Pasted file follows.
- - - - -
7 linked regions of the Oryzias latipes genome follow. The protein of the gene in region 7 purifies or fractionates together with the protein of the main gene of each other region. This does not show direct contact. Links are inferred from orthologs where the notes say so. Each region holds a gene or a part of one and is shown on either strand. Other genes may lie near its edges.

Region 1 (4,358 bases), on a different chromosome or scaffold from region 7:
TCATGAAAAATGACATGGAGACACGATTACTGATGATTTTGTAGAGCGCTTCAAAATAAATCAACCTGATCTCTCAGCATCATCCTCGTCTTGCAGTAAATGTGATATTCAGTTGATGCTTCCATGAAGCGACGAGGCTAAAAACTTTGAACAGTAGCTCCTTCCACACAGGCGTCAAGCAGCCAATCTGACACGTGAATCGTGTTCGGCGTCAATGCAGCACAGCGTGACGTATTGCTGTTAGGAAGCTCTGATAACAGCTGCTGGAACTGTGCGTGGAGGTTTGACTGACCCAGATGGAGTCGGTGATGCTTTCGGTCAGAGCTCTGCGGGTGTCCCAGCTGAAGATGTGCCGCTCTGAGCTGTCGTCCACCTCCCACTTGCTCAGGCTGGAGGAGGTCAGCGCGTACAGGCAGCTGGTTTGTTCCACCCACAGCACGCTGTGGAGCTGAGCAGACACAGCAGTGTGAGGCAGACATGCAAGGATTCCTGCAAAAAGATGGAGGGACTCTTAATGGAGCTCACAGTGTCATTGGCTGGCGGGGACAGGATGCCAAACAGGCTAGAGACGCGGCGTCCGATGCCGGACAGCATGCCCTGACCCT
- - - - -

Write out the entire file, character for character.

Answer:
7 linked regions of the Oryzias latipes genome follow. The protein of the gene in region 7 purifies or fractionates together with the protein of the main gene of each other region. This does not show direct contact. Links are inferred from orthologs where the notes say so. Each region holds a gene or a part of one and is shown on either strand. Other genes may lie near its edges.

Region 1 (4,358 bases), on a different chromosome or scaffold from region 7:
TCATGAAAAATGACATGGAGACACGATTACTGATGATTTTGTAGAGCGCTTCAAAATAAATCAACCTGATCTCTCAGCATCATCCTCGTCTTGCAGTAAATGTGATATTCAGTTGATGCTTCCATGAAGCGACGAGGCTAAAAACTTTGAACAGTAGCTCCTTCCACACAGGCGTCAAGCAGCCAATCTGACACGTGAATCGTGTTCGGCGTCAATGCAGCACAGCGTGACGTATTGCTGTTAGGAAGCTCTGATAACAGCTGCTGGAACTGTGCGTGGAGGTTTGACTGACCCAGATGGAGTCGGTGATGCTTTCGGTCAGAGCTCTGCGGGTGTCCCAGCTGAAGATGTGCCGCTCTGAGCTGTCGTCCACCTCCCACTTGCTCAGGCTGGAGGAGGTCAGCGCGTACAGGCAGCTGGTTTGTTCCACCCACAGCACGCTGTGGAGCTGAGCAGACACAGCAGTGTGAGGCAGACATGCAAGGATTCCTGCAAAAAGATGGAGGGACTCTTAATGGAGCTCACAGTGTCATTGGCTGGCGGGGACAGGATGCCAAACAGGCTAGAGACGCGGCGTCCGATGCCGGACAGCATGCCCTGACCCT